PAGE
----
A truck accident claim generally begins when you hire an attorney. The attorney will investigate the circumstances of your accident to determine all sources of liability and the insurance policies to provide compensation. After making these determinations and assigning a value to your claim, your attorney will submit a demand to the at-fault party's insurer for compensation.
There are three potential outcomes to this demand:
- The insurer can accept the liability of their insured and pay the demand.
- The insurer can deny the claim. However, they must provide the claimant with a reason for the denial.
- The insurer can offer to settle the claim for less than its demanded value.
The first option resolves your claim, while the second one will likely result in filing your truck accident claim in court. The third option will help your attorney to convince the insurer to increase their offer.
Once you determine that the settlement will fairly compensate you for your injury (with guidance from your attorney), you can agree to the settlement and resolve the claim.
Even if settlement negotiations are ongoing, as the statute of limitations on your claim draws near, you should file a lawsuit anyway to reserve your right to use the court system to seek compensation if the insurer fails to settle your claim fairly. Often, filing a lawsuit encourages insurers to increase their offers as they wish to avoid the time, expense, and uncertainty of a trial.
Frequently Asked Questions About Tow Truck Accidents
Most tow trucks require a commercial driver's license (CDL) to operate. CDLs make these claims more difficult to investigate because CDL-holders and their employers must comply with numerous regulations. You must examine their required documentation when determining liability. Here are some of the most frequently asked questions about seeking compensation after a tow truck accident.
How much insurance must tow truck drivers carry?
Tow trucks must have more auto liability insurance than other vehicles on the roadway, due not only to the risks presented by the large vehicle, but also because tow trucks transport other damaged vehicles that could worsen an accident.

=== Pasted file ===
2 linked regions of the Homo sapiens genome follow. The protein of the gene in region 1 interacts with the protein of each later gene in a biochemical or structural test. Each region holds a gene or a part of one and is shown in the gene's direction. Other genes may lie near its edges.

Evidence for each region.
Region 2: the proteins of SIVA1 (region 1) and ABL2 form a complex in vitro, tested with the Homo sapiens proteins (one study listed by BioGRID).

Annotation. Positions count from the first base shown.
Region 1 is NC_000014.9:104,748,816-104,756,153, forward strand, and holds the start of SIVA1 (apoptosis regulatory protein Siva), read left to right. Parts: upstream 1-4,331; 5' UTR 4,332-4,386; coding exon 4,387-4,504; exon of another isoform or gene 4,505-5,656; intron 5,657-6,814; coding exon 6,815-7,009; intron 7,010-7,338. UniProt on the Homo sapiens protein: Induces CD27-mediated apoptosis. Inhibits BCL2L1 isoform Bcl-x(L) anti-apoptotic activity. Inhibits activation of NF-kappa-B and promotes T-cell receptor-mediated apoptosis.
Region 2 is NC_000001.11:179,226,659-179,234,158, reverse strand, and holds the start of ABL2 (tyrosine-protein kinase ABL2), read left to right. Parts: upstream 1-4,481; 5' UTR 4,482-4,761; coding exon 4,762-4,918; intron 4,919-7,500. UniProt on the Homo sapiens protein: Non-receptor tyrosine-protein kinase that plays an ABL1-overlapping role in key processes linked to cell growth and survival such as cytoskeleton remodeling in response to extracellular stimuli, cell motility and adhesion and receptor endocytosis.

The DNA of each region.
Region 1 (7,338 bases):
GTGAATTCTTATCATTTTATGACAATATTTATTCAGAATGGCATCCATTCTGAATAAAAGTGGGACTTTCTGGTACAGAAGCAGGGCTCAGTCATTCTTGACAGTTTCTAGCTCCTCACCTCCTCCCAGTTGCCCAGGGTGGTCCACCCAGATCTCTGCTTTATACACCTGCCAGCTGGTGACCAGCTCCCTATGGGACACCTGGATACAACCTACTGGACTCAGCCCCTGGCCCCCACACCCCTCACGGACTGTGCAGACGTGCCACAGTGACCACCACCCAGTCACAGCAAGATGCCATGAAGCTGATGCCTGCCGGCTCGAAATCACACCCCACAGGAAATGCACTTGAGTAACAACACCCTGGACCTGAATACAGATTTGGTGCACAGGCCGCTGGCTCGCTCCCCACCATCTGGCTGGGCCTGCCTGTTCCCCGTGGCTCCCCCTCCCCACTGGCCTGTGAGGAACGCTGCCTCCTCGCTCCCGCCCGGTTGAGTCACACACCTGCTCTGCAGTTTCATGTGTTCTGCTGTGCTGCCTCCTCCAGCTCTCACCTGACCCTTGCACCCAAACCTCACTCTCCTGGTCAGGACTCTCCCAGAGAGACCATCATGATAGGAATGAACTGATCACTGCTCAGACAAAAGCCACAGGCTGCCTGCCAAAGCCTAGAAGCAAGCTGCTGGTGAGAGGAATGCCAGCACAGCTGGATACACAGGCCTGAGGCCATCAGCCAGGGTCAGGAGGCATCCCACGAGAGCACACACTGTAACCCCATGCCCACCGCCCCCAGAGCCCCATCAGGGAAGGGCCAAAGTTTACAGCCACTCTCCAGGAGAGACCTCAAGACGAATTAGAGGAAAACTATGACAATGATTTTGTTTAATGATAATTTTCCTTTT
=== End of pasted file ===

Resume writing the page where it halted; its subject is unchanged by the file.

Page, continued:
There is no established national standard for the amount of insurance for tow truck drivers, although certain states require a liability policy that provides at least $100,000 or $300,000 in liability coverage. Those providing insurance for tow trucks and towing companies generally recommend a policy with $1 million in auto liability to protect the company or the tow truck driver from providing compensation if the claim exceeds the policy's limits.
What happens if I miss the deadline for filing a tow truck accident lawsuit?
If the statute of limitations expires on your claim, then you are barred from using the court system to seek compensation for your injury. Without the court system as an option for seeking compensation, the at-fault party's insurer is unlikely to compensate the claim through a settlement. However, there are some cases where the statute of limitations can toll. Your attorney will advise you if there is an extended deadline in your case.
I can't afford an attorney. Do I need one for a tow truck accident?
Actually, you can. Reputable truck accident lawyers use a contingent-fee billing method that enables you to get the quality legal assistance you need without paying for it until there is a positive outcome to your claim. This secures your ability to seek compensation for your injuries, regardless of your financial status.
Most tow truck drivers follow stricter driving requirements under the CDL. Failing to meet these requirements results in documentation that can prove liability. However, the process of obtaining evidence and meeting the other legal requirements for your claim overwhelms many tow truck accident claimants.
The most important quality your tow truck lawyer brings to your claim is their experience. The second most important quality is a team of legal professionals to do the legwork of gathering evidence to prove your claim to the insurer or the court. Other tasks that a lawyer provides for their client include the provision of guidance and knowledge to help you make decisions about your case, and communication with all parties, including you, the at-fault driver, the at-fault party's insurer, and the court.
Get Help With Your Tow Truck Accident Claim
Tow truck accidents produce some of the most severe injuries an individual can incur. If you were injured or lost a loved one due to such an accident, call a truck accident lawyer near you to answer your legal questions and explore your legal options during a free case evaluation.